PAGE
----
ATTLEBOROIn the spring of 1950, the Parks sisters of Brookline, Barbara and Marian, boarded a train from Boston headed for South Bend, Ind.At the urging of coaches in their town, their parents had made the brave decision to send the talented Brookline High School students to play in the All-American Girls’ Professional Baseball League, later made famous by the iconic film “A League of Their Own.” Barbara was just 17.“Going out there on the train with a bunch of the other girls (in the...
ATTLEBOROIf Bishop Feehan High School were to construct a Mount Rushmore, President Timothy Sullivan says, there would be three faces: Chris Servant, Sister Pat Harrington and Paul O’Boy.Together, these beloved faculty members combined for 142 years of service to The Sun Chronicle area’s only Catholic high school.
Plainridge Park Casino turned two on Saturday. There’s a lot to celebrate.Hundreds of previously unemployed or part-time workers now have full-time jobs, with benefits, thanks to the slots parlor that opened with considerable fanfare on June 24, 2015. More than 9 out of 10 of those jobs went to people who lived a relatively short drive from Plainville gaming facility.Plainridge is helping Massachusetts taxpayers and the struggling horse racing industry.
Muck Rack makes it simple to find people, tweets, or articles that mention any name, keyword, company, hashtag etc. We've compiled this guide to help you make the most of your search.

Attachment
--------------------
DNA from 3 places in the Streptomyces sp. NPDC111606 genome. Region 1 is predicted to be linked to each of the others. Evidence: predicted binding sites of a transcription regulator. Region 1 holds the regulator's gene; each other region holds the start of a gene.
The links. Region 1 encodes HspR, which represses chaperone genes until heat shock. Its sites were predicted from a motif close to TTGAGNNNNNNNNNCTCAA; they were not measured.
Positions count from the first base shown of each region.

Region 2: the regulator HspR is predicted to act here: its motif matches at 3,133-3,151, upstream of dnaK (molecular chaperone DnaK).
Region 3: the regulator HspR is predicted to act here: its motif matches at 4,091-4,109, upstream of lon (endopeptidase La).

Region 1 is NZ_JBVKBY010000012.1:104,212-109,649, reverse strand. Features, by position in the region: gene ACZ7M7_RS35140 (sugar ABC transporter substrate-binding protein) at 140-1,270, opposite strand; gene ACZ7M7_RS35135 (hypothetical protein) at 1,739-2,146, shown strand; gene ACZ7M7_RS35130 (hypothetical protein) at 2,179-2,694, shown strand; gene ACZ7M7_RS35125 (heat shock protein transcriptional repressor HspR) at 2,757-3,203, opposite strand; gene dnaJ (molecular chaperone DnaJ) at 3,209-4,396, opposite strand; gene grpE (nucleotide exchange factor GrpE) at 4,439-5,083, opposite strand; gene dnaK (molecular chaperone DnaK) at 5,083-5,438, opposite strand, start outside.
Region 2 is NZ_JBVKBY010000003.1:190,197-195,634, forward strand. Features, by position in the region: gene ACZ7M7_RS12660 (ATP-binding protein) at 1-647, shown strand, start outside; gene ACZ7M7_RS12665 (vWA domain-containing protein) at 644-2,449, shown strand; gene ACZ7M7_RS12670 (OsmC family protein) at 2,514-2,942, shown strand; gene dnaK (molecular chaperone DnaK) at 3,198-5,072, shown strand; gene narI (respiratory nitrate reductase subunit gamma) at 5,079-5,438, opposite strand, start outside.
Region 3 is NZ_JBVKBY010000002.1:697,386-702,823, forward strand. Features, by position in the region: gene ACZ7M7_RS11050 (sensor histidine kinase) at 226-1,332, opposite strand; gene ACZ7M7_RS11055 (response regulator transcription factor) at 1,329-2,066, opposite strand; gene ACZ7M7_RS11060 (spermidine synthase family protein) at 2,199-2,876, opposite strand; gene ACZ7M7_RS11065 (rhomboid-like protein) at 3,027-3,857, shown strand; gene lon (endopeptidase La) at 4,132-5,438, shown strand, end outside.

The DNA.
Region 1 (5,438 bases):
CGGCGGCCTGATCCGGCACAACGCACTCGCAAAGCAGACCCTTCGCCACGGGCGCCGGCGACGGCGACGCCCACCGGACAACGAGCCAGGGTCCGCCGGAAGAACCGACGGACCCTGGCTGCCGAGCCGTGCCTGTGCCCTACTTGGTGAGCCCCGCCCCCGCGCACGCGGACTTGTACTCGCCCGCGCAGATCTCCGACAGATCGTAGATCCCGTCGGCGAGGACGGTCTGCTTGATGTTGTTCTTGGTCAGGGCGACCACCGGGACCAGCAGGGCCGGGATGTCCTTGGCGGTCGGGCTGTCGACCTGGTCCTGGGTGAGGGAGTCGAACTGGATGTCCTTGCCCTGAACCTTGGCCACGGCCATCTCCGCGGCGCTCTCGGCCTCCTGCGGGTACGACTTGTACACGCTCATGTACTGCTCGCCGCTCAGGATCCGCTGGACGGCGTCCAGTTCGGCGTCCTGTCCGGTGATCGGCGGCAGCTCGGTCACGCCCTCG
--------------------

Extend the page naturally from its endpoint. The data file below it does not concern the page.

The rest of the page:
Selecting a term
Start searching tweets, articles from media outlets, articles mentioned in tweets, journalists'
names, titles and bios with some suggested searches:
Companies or Topics (e.g. iPhone, Microsoft)
Phrases (e.g. "cloud computing") — use quotes to keep the terms together
Twitter handles (e.g. @username) — returns those who have mentioned or replied to
Names (e.g. "David Pogue")
Hashtags (e.g. #sxsw, #london2012)
Bio details (e.g. vegan, Olympics, father)
Muck Rack's Advanced Search allows for many boolean operators.
Find results that mention multiple specified terms, use AND or
+. For example, ensure each result contains both Elon Musk and Mark Zuckerberg by
searching Obama AND Romney or Obama + Romney.
Use the operators OR or , to broaden your search when you'd like either of
multiple terms to appear in results. (This is the default behavior of our search when no operators
are used.) For example, search for democrat OR republican to find results that refer to
Democrats and/or Republicans.
Use NOT or - to subtract results from your search. For
example, searching Disney will yield results about the Walt Disney Company as well as Walt Disney
World Resort. To exclude mentions of Disney World, search for Disney -World or Disney
When using one of these operators with a phrase, enclose it in quotation marks. For example, you can
find results about smartphones excluding Apple's iPhone 4S by searching smartphone -"iPhone
Exact case matching or punctuation
If you're searching for a brand name or keyword that relies on specific punctuation marks or capitalization, you can
find results that match your exact query by adding matchcase: before the keyword you're searching for, like matchcase:E*TRADE .
Use parentheses to separate multiple
boolean phrases. For example, to find journalists talking about having fun in Disney World or
Disneyland, search for ("disney world" OR disneyland) AND fun.
An asterisk can be used to search for any variation of a root word truncated by the asterisk. For example, searching for admin* will return results for administrator, administration, administer, administered, etc.
A near operator is an AND operator where you can control the distance between the words. You can vary the distance the near operation uses by adding a forward slash and number (between 0-99) such as strawberries NEAR/10 "whipped cream", which means the strawberries must exist within 10 words of "whipped cream".